“We believe that massage is and always should be about health and well-being in a safe environment,” she said.

Michael Phelps was the keynote speaker Thursday. Krause recalled how everyone wanted to try cupping as therapy after seeing the 23-time Olympic gold medalist use it during the 2016 Summer Games. Phelps, who won 28 medals overall, also gave credit to massage therapy, positive publicity for the industry.

But that was fleeting — the Atlanta killings by a white gunman who targeted Asian spa businesses and the Watson case have cast therapists in a different light.

“It’s really upsetting,” said Krause, who had to block a former fellow firefighter for his inappropriate joke on her business page. “It’s disrespectful."

NFL players still are allowed to use their own massage therapists outside team headquarters. Part of Watson’s settlement restricts him to massage sessions with club-approved therapists for the rest of his career.

While there were no anti-Watson protests outside Cleveland's Huntingdon Convention Center nor any mention of the Browns quarterback inside, there was an undercurrent that suggested he was an impetus to what some believe needs to be done going forward.

Conference topics were focused on education, ethics, vetting potential customers and setting boundaries. Therapists also talked about renewed diligence about where they work and how they do their jobs.

Mary Czech, of Whitmore Lake, Michigan, said for her, sadly, the latest controversy is not something new.

The college graduate is fully licensed in her home state and certified in oncology massage. She's made sure during 20 years in the profession that she knows how to escape a massage room if a client acts inappropriately, down to the location of the closest phone and police department.

“This has been something I’ve been struggling with,” the 55-year-old said. “I’ve always had a safety plan, and that’s not right.”

Watson's case has revived the disconnect between what massage therapists do as opposed to what people think they do.

Krause only works by referral now. The former firefighter recalled an incident 16 years ago when a man grabbed her arm and complimented her bicep.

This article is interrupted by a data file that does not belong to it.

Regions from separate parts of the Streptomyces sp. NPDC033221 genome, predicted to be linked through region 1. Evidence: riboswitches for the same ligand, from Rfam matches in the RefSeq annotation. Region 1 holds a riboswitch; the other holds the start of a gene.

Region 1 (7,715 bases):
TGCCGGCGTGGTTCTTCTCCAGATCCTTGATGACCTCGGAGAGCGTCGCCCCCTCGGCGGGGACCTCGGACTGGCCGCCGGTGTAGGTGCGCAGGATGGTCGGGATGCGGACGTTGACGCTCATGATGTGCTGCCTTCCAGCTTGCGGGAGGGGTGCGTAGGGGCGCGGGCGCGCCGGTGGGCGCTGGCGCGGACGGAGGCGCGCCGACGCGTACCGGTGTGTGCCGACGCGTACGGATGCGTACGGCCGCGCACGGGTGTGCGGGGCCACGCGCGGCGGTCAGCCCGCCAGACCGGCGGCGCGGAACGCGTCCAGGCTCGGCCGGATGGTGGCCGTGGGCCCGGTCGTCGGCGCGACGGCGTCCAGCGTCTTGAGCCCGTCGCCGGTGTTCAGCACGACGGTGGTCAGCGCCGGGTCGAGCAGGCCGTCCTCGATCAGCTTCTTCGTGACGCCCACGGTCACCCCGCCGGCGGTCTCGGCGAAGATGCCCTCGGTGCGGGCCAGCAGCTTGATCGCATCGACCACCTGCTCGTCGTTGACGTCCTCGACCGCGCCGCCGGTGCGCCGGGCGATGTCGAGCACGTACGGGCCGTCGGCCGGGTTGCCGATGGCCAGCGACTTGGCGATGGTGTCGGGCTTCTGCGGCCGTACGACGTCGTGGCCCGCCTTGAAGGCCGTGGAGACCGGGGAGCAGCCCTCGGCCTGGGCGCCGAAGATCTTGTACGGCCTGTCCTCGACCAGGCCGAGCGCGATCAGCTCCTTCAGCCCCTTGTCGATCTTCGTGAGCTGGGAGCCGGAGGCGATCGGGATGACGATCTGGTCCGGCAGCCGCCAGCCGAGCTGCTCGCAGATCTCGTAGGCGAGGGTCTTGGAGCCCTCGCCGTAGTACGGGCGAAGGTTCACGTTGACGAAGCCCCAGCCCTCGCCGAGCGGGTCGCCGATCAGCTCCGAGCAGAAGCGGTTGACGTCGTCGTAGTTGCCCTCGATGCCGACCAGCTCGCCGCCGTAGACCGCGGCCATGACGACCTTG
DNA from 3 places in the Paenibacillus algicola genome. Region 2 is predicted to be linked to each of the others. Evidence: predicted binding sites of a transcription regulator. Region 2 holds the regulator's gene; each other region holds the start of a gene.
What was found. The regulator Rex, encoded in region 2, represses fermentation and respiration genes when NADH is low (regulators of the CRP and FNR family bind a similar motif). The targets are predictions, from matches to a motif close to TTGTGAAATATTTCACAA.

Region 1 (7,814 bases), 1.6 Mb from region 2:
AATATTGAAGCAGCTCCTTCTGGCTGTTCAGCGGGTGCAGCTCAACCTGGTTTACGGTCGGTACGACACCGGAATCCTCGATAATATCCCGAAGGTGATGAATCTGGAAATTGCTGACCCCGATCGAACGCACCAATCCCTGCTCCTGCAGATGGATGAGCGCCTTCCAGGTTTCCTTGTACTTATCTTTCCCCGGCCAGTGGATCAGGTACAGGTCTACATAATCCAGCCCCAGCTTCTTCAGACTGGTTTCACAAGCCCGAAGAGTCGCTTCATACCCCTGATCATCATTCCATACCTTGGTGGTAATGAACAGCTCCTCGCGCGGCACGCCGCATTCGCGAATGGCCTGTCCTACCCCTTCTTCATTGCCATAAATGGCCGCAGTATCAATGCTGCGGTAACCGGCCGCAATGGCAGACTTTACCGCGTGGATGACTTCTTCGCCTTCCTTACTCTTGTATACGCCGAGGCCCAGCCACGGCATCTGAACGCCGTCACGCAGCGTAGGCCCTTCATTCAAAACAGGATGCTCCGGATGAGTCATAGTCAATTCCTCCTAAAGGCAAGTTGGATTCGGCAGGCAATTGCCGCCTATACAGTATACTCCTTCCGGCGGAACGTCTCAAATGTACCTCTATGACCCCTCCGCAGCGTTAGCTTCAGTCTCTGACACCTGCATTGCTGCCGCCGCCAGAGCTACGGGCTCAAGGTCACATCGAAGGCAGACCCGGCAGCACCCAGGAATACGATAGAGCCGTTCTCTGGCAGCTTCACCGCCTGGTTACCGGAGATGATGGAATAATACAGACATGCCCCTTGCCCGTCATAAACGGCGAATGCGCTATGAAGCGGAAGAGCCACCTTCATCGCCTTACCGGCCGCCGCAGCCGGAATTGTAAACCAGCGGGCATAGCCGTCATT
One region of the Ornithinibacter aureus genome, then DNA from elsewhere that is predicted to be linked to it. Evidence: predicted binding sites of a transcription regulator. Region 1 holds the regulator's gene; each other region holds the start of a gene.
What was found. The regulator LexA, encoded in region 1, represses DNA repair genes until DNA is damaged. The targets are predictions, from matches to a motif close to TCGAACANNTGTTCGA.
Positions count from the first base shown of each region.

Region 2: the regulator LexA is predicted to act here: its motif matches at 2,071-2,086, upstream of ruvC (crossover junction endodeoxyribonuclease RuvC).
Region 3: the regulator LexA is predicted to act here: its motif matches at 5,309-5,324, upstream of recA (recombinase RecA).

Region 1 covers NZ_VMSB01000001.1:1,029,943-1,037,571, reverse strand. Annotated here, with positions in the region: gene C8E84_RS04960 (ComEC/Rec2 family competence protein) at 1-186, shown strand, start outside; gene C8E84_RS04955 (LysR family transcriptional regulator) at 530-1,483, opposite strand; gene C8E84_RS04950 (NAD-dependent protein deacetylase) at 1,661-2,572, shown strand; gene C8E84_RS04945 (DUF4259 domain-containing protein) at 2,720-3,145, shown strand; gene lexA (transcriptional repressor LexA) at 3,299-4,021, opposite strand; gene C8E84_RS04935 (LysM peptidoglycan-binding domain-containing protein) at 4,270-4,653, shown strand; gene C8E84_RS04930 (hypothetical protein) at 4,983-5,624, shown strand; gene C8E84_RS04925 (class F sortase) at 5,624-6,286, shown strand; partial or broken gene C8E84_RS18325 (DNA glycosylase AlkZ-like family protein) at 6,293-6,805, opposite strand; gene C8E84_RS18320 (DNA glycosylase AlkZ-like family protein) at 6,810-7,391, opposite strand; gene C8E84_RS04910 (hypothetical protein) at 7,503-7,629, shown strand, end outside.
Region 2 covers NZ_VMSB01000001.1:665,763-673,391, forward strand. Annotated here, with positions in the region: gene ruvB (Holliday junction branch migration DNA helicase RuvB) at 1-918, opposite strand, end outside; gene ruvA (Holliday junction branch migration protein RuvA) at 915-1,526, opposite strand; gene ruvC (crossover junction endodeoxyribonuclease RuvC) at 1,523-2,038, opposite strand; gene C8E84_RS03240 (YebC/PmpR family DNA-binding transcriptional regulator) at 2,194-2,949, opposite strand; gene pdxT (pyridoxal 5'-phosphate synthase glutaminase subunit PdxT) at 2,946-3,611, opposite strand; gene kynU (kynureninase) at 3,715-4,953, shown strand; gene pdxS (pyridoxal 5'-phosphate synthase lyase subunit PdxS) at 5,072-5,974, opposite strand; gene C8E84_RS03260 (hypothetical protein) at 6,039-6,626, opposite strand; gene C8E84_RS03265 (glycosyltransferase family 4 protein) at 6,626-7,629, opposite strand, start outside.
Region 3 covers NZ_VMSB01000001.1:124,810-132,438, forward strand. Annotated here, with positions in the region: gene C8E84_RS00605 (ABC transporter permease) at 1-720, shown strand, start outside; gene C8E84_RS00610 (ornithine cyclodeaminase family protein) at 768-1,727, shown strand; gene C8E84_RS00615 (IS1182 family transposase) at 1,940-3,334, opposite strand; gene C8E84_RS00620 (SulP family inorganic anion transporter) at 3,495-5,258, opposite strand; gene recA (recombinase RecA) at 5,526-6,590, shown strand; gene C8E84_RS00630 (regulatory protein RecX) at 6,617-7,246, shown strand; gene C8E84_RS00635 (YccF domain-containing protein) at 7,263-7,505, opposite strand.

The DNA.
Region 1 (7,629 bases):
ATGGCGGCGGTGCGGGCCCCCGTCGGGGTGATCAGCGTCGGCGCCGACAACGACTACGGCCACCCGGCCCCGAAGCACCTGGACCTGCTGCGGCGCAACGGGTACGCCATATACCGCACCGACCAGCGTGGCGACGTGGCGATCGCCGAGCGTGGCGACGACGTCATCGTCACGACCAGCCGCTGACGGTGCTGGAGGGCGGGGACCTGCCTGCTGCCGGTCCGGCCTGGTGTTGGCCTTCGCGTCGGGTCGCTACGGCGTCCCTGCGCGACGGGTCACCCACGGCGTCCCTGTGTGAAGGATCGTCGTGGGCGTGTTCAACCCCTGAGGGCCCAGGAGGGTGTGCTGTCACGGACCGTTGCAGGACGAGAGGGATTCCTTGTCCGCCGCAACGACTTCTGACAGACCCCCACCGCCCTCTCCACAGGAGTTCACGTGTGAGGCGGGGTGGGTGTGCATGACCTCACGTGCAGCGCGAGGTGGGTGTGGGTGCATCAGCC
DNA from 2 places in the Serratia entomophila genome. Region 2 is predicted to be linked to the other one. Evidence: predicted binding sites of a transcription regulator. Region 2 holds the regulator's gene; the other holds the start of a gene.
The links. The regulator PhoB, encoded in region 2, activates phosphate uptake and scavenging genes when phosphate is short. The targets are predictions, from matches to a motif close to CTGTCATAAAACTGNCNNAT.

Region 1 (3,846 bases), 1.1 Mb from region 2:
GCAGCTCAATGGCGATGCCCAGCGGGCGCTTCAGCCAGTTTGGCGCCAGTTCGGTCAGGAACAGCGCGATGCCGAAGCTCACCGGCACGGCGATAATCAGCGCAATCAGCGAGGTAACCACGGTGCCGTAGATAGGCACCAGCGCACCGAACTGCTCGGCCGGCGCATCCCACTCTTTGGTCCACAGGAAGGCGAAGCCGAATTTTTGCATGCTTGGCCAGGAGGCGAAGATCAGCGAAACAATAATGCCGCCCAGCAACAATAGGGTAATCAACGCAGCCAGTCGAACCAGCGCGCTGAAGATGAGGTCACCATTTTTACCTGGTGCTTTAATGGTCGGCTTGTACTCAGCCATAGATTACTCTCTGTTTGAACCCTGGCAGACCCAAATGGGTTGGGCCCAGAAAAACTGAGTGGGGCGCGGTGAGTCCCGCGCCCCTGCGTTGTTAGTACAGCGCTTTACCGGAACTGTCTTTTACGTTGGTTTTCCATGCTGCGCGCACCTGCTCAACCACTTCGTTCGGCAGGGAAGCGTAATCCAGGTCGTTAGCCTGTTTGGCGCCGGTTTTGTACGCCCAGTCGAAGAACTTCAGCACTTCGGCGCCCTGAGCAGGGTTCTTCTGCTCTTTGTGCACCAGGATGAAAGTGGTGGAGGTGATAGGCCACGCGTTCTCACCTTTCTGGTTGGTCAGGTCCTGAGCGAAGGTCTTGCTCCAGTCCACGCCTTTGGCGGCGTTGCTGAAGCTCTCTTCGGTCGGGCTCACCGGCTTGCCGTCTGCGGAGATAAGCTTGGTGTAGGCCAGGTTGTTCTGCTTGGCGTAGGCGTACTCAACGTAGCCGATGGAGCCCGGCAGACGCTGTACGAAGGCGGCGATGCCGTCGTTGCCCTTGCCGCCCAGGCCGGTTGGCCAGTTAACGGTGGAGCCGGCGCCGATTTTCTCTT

“I actually twisted his arm ... and I said, ‘I touch you. You don’t touch me,'" said Krause, of Severna Park, Maryland. “He tried to hug me at the end of the session, and thank God I was in a more public place.”

Dawn Menning of Aberdeen, South Dakota, said she wears scrubs to drive home the professional aspect of massage.

“I’m dressed in medical clothing, I’m wearing scrubs,” said Menning, who also keeps a large wooden spoon nearby in case someone tries something inappropriate. “I’m trying to give that impression that you’re here for a therapeutic treatment, and there’s nothing else.”

Mentoring young therapists is another key, experienced therapists say, reminding them they have the right to refuse service.

Tonia McGeorge, 36, of Ipswich, South Dakota, makes in-home visits, has her own mobile studio and also works at a spa in Aberdeen.

“It might be someone who has $1 million,” McGeorge said. “But is it worth your career and reputation? ... Your reputation is your integrity.”

That's the big battle for a profession with so many women running their own businesses.

Marcella Thompson of Louisville, Kentucky, said a therapist took a call from a potential client asking for other services. The therapist warned the caller she was going to follow the law by sharing his name and number with police.

“We have to be less intimidated," Thompson said, “and be more stern and make sure those boundaries are completely clear."

Czech is staging her own Watson protest. The Michigan native, who has been a bit of a Browns' fan during her Detroit Lions' struggles, thought of attending Cleveland's preseason finale Saturday night while in town.

But frustrated with the NFL, Czech said: “I'm not going to go to a Browns game now."


AP Sports Writer Tom Withers contributed to this report.


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Teresa M. Walker, The Associated Press